News archive 2018
Those who are beginning to suffer from ‘festive fatigue’ may want to spare a thought for those who lived in the Tudor times – when Christmas celebrations ran for three months.
Exeter City’s incredible history has been brought to life in the club’s new Stagecoach Adam Stansfield Stand thanks to the efforts of academics, volunteers, fans and former players.
The mysterious origins of remarkable paintings of Indian wildlife are no longer shrouded in mystery thanks to detective work by experts around the world.
In Hollywood films, Frankenstein’s monster (or ‘Being’) usually appears as a shambling zombie. Count Dracula is sleek and sophisticated. Though they have often appeared on double bills, they are very different monsters – or are they?
Award-winning author Kamila Shamsie will be the next guest in Exeter’s event series Creative Dialogues on Thursday 18 October.
Victorian families were able to enjoy their own version of Netflix by utilising an early form of ‘pay-per-view’ entertainment to while away winter evenings, new research has found.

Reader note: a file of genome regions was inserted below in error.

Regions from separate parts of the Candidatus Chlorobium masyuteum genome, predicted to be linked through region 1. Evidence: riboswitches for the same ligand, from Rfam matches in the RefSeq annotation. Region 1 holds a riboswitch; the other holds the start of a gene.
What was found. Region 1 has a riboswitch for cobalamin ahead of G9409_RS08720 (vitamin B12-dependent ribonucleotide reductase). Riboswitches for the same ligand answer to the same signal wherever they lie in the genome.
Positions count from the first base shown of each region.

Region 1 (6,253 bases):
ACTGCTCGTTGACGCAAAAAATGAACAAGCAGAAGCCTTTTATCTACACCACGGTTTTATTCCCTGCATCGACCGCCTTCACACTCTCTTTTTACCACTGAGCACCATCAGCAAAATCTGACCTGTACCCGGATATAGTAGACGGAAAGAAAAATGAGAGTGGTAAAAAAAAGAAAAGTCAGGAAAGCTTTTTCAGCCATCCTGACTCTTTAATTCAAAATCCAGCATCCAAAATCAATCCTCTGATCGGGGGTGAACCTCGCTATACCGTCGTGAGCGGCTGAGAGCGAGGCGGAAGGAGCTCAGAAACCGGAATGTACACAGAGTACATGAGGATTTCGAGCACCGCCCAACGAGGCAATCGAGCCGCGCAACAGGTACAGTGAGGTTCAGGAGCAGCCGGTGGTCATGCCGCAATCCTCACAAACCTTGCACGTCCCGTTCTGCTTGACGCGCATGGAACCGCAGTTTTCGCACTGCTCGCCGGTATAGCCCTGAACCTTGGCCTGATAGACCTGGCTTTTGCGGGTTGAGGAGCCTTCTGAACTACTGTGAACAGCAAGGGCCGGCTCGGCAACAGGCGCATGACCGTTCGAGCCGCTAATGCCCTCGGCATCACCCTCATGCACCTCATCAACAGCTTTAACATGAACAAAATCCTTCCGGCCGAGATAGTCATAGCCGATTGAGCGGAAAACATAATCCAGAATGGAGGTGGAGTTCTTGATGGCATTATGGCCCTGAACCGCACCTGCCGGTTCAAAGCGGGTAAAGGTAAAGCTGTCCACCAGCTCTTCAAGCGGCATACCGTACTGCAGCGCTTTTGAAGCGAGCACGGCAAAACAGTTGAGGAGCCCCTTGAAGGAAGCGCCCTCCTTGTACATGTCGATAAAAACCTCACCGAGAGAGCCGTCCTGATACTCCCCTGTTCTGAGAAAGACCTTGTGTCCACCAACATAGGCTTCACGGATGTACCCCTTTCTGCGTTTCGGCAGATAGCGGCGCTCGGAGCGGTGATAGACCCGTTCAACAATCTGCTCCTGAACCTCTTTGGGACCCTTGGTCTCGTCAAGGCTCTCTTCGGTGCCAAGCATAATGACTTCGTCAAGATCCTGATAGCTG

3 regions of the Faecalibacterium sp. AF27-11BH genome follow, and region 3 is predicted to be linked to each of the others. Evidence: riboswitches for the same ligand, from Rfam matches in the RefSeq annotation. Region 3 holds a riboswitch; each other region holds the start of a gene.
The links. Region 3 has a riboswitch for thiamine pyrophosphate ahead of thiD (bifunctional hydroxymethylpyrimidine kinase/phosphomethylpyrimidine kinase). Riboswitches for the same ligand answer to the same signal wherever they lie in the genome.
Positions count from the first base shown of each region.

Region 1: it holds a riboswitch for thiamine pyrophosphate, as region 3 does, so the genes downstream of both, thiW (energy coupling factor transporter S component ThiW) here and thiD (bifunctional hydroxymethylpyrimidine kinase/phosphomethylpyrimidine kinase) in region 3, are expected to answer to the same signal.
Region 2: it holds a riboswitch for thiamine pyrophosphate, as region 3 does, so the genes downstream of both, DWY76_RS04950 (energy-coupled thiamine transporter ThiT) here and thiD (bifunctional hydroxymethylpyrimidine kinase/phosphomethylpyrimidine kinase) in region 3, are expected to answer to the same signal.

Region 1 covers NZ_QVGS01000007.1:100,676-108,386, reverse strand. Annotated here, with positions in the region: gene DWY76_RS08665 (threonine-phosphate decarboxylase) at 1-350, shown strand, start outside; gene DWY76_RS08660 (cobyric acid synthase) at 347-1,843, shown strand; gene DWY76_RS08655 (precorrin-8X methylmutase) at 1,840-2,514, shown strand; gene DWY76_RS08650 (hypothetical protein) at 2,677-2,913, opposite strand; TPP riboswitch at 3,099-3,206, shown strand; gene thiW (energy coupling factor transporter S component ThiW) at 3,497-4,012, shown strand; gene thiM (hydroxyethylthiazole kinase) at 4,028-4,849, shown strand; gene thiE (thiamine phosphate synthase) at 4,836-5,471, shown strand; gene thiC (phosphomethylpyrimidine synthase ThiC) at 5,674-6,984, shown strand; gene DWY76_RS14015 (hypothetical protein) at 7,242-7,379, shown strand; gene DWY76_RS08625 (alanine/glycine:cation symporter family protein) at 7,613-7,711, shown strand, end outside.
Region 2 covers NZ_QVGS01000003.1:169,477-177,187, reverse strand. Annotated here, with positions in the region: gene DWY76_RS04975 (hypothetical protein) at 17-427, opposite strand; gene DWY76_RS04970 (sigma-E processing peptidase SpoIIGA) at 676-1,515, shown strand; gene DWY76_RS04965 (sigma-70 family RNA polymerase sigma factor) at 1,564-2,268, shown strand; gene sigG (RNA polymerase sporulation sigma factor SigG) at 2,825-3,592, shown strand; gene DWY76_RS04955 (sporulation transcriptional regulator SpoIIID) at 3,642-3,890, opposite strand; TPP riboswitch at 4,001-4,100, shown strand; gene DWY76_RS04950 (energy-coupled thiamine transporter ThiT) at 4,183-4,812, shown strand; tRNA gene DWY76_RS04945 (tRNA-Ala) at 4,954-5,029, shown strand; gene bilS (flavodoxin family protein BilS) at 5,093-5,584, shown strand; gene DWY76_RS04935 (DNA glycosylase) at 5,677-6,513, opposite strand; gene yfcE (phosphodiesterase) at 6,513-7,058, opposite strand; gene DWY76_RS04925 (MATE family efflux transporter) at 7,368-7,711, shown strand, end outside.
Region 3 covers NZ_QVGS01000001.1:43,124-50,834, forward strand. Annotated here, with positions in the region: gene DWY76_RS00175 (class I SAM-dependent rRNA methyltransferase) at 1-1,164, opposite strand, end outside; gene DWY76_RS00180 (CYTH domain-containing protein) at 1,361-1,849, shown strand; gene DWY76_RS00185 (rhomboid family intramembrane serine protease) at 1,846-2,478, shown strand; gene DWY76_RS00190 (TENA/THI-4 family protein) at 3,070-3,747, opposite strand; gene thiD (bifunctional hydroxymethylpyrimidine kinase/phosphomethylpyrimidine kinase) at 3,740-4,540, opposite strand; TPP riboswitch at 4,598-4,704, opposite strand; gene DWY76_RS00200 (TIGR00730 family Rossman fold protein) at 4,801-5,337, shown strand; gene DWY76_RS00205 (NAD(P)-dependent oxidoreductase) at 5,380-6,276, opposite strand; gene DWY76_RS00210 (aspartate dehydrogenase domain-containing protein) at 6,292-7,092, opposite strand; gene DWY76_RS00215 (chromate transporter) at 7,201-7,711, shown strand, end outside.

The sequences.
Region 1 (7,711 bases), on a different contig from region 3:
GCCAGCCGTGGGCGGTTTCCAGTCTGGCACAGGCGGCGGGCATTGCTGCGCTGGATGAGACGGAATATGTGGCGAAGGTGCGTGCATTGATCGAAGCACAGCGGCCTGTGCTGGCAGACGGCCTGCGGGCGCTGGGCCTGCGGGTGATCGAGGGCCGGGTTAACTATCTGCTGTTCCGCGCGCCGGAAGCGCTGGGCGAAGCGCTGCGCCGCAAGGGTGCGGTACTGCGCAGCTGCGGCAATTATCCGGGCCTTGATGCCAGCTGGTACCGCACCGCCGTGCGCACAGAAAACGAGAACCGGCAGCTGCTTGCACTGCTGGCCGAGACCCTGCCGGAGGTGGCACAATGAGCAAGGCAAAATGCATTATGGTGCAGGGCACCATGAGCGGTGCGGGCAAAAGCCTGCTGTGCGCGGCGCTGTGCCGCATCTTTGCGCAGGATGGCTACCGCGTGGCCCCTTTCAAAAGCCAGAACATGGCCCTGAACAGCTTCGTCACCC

Beautiful Victorian images can be seen in spectacular style using a rare magic lantern at a special one-off show in Exeter.
Hundreds of moving poems written by desperate Lancashire cotton workers facing hunger and homelessness because of the American Civil War have been uncovered by experts.
Two University of Exeter authors have been named by the prestigious Royal Society of Literature
British film industry no better at including women in key roles than Hollywood, research launched at Cannes shows
More than half of British films had no or just one woman in key production roles, new research shows.
In the Romantic period, a generation of women writers were also habitual users of opium, and wrote extolling its “calming” properties in their writing, new research has found.
New poems by a University of Exeter expert – revealed on World Book Day - were inspired by the works of Cornish author William Golding and discoveries about the lives of Neanderthal communities.
Thousands of fragile and irreplaceable images of Devon have been preserved for future generations to see thanks to University of Exeter experts.